get out of my shoes now

 

image

Empathy is the new black.

Schools are teaching empathy to children. Leaders are encouraged to display EQ as much as IQ. Many books explore building empathy. It’s a core coaching skill. Developmental psychiatrists and psychologists are exploring the roots of empathy in animals and the deep nature of its place in our humanity. True empathy is good. Deeply human.

To be clear empathy, as opposed to sympathy, could be described as feeling with someone, rather than feeling for someone. “I feel your anguish” as opposed to “I am sorry you’re hurting”.

It is standing in their shoes to experience their emotions.

But empathy requires thoughts as well as feelings. It is also a two person activity. So to be truly empathetic we need to balance thought and emotion as well as balance self and other. Recognising and sharing in someone else’s complex emotional state is in itself a complex inner experience, and it requires considerable self awareness and control to walk that line, be useful, be safe, keep them safe.

Otherwise empathy becomes a trap.

We can feel we are being held hostage by the other person’s feelings. Imprisoned in our own thought / feeling response. Balance requires us to have the self awareness and the dexterity and subtlety to pay attention to another’s needs whilst not sacrificing our own needs.¬†We need to be able to recognise what is our stuff and what belongs to the person we are empathising with. Also what emerges in the soup of the empathetic interaction. What needs to stay in the soup, neither theirs nor ours.

Putting ourselves in someone else’s shoes is something the receiver can find deeply rewarding. Addictive even. That puts the onus on us to know when to extract ourselves from their shoes. And how.

Equally, overly empathic people may lose the ability to know what they want or need. They may have a diminished ability to make decisions in their own best interest, experience physical and psychological exhaustion from deflecting their own feelings.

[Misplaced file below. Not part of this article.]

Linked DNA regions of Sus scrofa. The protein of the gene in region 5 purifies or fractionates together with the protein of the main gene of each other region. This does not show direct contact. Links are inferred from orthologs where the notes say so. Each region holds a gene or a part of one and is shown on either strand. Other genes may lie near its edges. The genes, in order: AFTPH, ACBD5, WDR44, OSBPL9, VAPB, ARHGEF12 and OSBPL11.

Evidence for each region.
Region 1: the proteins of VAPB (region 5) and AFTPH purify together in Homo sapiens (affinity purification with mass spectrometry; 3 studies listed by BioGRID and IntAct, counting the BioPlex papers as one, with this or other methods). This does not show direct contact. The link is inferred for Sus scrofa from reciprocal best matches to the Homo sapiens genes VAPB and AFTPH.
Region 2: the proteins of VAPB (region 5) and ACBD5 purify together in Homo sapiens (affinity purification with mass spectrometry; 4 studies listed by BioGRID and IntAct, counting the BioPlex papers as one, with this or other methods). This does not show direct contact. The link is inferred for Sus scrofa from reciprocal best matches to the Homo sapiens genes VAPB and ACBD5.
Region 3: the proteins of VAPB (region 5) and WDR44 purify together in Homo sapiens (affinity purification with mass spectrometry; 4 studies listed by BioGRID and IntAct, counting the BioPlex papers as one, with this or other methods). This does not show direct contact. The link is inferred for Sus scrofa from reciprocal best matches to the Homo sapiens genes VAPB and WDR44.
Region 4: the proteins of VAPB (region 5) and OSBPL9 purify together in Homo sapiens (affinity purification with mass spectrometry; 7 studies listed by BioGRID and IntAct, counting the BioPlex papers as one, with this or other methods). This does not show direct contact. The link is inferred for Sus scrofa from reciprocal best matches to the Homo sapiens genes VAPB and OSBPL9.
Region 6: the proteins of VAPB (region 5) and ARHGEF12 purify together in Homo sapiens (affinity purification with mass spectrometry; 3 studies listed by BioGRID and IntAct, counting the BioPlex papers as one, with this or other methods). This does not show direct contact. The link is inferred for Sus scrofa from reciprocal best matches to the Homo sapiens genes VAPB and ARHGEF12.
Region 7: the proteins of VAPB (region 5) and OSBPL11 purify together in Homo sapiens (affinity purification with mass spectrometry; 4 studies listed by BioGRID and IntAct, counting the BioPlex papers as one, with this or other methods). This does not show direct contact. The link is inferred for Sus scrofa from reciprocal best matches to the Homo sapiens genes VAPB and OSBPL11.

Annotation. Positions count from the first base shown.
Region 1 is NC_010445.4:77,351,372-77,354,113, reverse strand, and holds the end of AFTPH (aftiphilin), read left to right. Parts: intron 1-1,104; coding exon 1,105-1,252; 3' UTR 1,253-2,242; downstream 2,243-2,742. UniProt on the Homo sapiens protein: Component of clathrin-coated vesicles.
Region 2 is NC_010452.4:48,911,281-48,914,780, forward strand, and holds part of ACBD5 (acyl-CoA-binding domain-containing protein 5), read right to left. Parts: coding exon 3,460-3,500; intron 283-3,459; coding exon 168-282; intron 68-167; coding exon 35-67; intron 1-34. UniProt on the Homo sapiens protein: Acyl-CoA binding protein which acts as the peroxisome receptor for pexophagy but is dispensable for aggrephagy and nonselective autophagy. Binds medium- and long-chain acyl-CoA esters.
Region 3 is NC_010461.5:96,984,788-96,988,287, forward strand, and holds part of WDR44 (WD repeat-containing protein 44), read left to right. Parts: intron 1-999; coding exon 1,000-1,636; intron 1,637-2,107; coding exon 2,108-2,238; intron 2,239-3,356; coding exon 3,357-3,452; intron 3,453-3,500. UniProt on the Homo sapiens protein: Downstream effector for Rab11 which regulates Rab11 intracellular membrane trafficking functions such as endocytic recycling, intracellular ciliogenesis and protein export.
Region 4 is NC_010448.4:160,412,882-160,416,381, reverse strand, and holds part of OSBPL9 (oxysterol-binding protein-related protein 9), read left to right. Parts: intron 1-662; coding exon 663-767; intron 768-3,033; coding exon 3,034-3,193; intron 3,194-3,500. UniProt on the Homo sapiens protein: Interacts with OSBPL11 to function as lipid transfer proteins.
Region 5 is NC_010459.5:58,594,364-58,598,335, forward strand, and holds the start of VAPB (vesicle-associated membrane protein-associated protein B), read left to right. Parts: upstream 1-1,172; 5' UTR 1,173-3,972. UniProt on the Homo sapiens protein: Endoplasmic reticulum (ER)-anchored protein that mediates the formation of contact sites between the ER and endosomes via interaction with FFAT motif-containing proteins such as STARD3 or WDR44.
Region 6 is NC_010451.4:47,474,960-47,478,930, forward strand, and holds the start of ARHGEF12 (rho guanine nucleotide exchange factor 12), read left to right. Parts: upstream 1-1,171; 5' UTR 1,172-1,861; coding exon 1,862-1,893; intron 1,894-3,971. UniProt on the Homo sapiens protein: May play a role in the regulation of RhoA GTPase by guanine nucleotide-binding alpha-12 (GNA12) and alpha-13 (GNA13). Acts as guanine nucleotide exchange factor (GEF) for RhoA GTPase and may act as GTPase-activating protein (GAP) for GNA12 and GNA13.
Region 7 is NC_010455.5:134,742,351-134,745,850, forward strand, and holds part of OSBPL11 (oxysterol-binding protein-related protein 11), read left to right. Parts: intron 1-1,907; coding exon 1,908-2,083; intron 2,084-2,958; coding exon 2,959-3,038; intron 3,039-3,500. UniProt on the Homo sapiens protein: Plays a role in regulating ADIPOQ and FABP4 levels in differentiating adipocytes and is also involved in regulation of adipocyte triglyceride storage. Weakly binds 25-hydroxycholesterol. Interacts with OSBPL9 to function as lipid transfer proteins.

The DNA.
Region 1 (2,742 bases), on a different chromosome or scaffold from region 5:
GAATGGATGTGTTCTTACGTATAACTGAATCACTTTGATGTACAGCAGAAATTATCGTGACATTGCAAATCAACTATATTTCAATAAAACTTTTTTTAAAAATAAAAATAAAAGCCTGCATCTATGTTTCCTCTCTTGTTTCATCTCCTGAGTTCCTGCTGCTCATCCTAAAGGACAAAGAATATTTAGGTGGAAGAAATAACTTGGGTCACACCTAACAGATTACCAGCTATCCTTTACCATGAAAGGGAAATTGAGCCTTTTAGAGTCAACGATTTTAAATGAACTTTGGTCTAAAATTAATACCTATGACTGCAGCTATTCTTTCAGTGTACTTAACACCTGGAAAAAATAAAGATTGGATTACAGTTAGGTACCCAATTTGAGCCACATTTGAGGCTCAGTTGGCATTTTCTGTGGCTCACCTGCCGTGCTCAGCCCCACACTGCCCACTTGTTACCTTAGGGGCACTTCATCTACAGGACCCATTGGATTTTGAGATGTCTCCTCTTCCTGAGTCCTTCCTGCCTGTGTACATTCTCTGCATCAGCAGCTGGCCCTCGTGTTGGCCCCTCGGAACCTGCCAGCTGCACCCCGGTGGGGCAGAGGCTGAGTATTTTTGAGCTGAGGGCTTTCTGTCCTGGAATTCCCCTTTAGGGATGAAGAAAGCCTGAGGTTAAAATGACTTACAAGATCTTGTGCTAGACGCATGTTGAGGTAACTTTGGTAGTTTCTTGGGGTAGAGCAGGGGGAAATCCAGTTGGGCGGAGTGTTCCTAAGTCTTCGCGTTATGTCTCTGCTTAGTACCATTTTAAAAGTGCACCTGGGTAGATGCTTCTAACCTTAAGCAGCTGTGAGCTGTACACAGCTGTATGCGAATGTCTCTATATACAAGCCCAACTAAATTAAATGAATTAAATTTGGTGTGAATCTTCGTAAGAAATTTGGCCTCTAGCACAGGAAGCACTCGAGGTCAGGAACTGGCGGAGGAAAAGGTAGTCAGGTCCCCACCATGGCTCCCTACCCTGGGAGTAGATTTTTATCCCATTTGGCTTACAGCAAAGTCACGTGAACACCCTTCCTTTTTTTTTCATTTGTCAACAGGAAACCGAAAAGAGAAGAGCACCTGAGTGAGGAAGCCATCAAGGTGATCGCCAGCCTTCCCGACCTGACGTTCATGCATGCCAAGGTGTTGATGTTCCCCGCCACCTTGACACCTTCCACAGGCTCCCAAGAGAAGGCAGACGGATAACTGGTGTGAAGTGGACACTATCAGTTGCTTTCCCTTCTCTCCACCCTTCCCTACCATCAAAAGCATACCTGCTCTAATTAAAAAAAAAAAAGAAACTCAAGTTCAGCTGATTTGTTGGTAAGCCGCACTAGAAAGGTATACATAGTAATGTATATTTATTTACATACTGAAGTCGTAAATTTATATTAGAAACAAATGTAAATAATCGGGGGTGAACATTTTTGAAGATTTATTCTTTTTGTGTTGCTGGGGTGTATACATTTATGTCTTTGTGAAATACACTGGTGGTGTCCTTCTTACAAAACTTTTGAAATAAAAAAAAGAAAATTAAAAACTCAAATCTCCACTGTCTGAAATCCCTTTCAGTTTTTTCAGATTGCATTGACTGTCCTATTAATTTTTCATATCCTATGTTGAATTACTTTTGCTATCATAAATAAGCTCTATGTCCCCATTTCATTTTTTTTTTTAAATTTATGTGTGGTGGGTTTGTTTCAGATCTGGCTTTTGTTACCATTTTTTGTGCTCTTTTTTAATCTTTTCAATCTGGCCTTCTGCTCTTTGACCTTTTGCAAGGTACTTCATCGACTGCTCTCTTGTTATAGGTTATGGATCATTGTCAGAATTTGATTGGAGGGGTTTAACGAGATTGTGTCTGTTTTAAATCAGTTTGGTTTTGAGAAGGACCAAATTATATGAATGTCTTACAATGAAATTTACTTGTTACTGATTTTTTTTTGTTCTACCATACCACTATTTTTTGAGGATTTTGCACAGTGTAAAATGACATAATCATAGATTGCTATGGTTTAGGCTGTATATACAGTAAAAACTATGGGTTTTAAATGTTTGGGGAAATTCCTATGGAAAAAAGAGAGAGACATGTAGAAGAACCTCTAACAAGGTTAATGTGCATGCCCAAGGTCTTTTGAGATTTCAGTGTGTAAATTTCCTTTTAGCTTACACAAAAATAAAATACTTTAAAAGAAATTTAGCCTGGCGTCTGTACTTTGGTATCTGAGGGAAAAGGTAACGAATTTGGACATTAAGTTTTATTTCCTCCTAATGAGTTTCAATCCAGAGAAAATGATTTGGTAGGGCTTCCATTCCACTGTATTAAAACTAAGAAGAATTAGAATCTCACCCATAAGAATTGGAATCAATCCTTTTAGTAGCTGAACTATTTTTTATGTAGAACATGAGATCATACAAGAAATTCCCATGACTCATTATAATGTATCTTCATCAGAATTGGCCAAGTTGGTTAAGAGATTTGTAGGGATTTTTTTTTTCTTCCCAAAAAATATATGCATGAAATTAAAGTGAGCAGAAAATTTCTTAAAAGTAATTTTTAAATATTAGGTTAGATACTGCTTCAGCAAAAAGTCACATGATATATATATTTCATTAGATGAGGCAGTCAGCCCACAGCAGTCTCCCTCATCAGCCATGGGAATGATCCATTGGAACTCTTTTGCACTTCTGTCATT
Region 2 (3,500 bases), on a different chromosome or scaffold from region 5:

We need to be able to stand in our own shoes too.

 

what if people could hear your thoughts?

Inside me
What if the world was inside out?

Mostly our world is three dimensional.
An outside. A visible shape. An unseen interior.

I watched a young tree the other day blowing in the wind. I could see the sinewy branches dancing to the wind’s tune, waving in a frenetic chorus of communication. I could hear the wind rustling its leaves in an excited chatter. I could observe the trunk bending; flexing to ensure its very survival.

Yet I can’t see inside the tree. The stresses at a cellular level. Damage that might emerge later in life, with a fallen branch or twisted growth. I can’t see the break and heal process as leaves are stolen away by the wind.

Human beings are like this too.

What if the world were inside out?

What if I didn’t see the face you presented; the smile that cloaked the pain? Didn’t hear the words you spoke; the “I’m fine” you mask yourself with? Didn’t notice your visible actions, gestures and behaviours that consciously communicate a message, to unconsciously hide what you really need to say?

If the world were inside out, I might hear your thoughts rather than the words you say, feel your emotions rather than hear your label for them, experience your doubt, marvel in your strength, be transfixed by your beauty, know your vulnerability?

What if I could hear, see and feel your inner truth?

How would it be different?
How would I be different?
How would you be different?

Coming to the world as yourself, as an authentic version of you, requires huge courage and vulnerability. It demands you show a little more of your inside on the outside.

Image of body art by: Pastel-AI